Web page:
There is something about Hillieballoo, a charming little Folksy shop that sells gorgeous items; kids clothes, pillows, custom made drawstring bags and one of my most favourite things ever: personalised items. I dream about creating in the same way that Hillieballoo does but I know I don’t have the time or energy required – and I think I have about 20 other projects on the back burner, anyway.
So, I’ll stick to buying from people like Hillieballoo (or at least dreaming about buying from) and leave the crafty stuff up to them. But while we’re on the note of kids clothes I just want to say something: I LOVE handmade kids clothes. Of course not just any old handmade and I wouldn’t purchase something that had been poorly made just for the sake of buying handmade.
When I was younger I used to adore going to Remnant Kings in Edinburgh with my Mum so we could pick out fabric for T-shirts, shorts, dresses, trousers; cropped and long leg and she’d sometimes rustle up a hair bobble with the leftover fabric from her creations. I loved picking out my favourite patterns. I loved flicking through the massive knitting pattern books; my little hands searching for the baby knits and cooing at the pudgy baby models dressed in white Arran. I loved the overpowering smell of wool and ladies perfume in the place.
The shop always seemed like a wizard’s lair; it had a magical ambience about it. The women who worked behind the tills were always so polite and helpful (if memory serves me well!). The shop was always bustling with customers; mostly women, who would come in looking for that perfect pattern/fabric/something to top off their own creations.
I loved being amongst it all, being a young observer and thinking to myself ‘one day I’ll be on the look out for my own material for curtains, for clothes.’ But that never seemed to happen.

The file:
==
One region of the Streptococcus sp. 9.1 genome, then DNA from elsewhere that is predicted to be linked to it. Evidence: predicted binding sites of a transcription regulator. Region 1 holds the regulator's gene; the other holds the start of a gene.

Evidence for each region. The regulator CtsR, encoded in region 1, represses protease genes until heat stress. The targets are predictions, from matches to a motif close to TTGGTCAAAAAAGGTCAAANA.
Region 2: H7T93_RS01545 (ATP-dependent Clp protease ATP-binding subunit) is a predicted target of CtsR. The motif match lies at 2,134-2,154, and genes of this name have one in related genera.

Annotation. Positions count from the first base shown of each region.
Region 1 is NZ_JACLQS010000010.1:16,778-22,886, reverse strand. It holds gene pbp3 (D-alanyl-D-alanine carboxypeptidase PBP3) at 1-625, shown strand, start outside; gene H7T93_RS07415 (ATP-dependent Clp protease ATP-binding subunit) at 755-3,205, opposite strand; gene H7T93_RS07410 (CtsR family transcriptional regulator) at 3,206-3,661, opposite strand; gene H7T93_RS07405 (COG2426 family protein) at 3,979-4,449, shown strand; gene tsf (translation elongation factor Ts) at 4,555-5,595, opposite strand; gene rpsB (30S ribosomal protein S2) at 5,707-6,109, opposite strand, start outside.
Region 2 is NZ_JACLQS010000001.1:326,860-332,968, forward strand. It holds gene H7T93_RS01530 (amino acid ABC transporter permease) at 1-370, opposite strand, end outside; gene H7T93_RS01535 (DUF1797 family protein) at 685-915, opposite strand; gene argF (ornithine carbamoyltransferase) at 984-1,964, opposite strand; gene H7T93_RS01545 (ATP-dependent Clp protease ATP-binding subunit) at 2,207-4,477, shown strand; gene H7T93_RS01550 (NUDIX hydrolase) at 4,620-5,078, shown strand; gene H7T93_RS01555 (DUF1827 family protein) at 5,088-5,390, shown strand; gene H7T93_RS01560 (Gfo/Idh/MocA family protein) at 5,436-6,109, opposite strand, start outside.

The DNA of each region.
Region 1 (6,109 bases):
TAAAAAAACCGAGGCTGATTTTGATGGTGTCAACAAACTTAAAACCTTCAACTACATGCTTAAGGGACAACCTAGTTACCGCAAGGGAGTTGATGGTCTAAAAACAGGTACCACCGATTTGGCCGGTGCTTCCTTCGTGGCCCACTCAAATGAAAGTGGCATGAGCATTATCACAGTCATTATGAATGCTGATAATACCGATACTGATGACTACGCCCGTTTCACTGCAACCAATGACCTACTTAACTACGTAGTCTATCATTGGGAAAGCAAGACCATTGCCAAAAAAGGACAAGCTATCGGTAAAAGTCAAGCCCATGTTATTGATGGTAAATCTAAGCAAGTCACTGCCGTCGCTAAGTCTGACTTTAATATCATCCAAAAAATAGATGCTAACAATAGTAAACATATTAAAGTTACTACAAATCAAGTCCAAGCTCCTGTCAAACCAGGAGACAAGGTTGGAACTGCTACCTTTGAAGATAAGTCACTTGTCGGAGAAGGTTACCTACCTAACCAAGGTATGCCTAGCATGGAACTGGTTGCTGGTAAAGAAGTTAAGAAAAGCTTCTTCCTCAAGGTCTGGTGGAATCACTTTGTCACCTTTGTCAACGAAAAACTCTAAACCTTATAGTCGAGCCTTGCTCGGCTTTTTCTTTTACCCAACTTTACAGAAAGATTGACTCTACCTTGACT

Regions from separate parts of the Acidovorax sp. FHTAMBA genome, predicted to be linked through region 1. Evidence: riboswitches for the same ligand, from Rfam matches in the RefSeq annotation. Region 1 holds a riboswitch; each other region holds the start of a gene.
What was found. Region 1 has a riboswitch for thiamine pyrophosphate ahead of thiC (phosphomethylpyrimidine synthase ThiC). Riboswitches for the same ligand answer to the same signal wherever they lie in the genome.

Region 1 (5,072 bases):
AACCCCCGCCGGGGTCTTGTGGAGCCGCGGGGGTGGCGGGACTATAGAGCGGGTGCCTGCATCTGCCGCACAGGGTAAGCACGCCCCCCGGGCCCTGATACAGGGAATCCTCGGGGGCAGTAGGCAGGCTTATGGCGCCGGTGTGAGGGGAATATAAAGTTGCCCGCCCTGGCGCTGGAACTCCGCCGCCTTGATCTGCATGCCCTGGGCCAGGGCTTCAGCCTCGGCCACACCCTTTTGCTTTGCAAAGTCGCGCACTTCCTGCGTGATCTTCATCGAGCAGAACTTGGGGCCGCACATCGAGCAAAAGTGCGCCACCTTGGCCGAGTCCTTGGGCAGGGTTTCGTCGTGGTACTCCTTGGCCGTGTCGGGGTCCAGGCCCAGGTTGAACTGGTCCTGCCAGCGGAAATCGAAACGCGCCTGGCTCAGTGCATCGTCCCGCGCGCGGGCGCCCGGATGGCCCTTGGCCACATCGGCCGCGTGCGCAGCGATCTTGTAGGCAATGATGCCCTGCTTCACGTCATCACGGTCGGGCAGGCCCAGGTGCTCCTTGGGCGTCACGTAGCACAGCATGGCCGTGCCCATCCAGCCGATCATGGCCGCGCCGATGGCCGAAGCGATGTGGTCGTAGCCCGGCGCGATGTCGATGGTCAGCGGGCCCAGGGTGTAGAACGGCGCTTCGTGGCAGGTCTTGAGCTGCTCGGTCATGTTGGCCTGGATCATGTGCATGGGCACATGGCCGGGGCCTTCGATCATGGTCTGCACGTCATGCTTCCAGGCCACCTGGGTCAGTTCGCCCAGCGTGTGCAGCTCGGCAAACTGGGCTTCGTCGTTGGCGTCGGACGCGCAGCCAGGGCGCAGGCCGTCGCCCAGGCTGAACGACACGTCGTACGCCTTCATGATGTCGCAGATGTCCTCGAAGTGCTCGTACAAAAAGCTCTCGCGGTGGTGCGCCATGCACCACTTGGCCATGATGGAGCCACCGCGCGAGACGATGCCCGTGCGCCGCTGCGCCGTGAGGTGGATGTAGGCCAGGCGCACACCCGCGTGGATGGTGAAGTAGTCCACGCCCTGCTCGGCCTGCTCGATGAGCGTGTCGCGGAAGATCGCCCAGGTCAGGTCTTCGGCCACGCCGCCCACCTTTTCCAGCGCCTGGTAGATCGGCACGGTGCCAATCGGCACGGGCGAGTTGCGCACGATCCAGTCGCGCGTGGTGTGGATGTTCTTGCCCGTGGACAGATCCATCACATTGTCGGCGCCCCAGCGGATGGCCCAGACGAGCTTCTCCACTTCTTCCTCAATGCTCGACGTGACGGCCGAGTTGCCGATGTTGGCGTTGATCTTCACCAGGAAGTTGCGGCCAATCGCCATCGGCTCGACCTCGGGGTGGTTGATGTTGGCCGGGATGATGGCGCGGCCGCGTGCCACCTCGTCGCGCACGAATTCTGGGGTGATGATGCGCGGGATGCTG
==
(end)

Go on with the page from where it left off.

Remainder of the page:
My Mum had a skill for making T-shirts in particular. She always said that things were easy to make and when I tried my hand at making dolls clothes I didn’t find it easy in the least. That’s why I am a buyer and she is a maker.
My Mum also knits amazing things for her grandchildren. One of the blankets she made for my son when he was newborn led to my husband asking the question; “Where did we get this?” when I responded with the fact my Mum had made it he looked really taken aback. “Oh,” he said. “I thought we got it in a shop or something.”
I know us Westerners have fallen prey to the throwaway fashion trend; buy something, wear it for three months (or less) and then throw it out, replace wardrobe again. I simply don’t understand this way of thinking. For a start, doesn’t it cost people a small fortune? Throwaway fashion wasn’t an option 15 years ago. It was Borrow It, Hand Me Downs, Spend A Small Fortune On It or Make It. We went through variations on all of those themes but mostly it was Make It for my Mum. And I loved this. I love it now that she can create things for my son and I can ‘oooh and ahhh’ at those creations.
Much like I ‘oooh’ and ‘ahh’ at any creation I catch on Folksy, Etsy or crafter blogs. I admire the items, but I don’t think I can reach those heights. A perfect example of my oooh and ahhing is the above image of the Blue Strawberry Dress from Daisy Chains And Grass Stains.
Or this 1950s style dress Daisy Chains And Grass Stains. Perfect.
So, what are you? A buyer, like me, who can’t create clothes as easy as ABC or a maker, who can create everything in a blink of the eye?
Wrap this gorgeous creation around your neck and face the day with style and flair.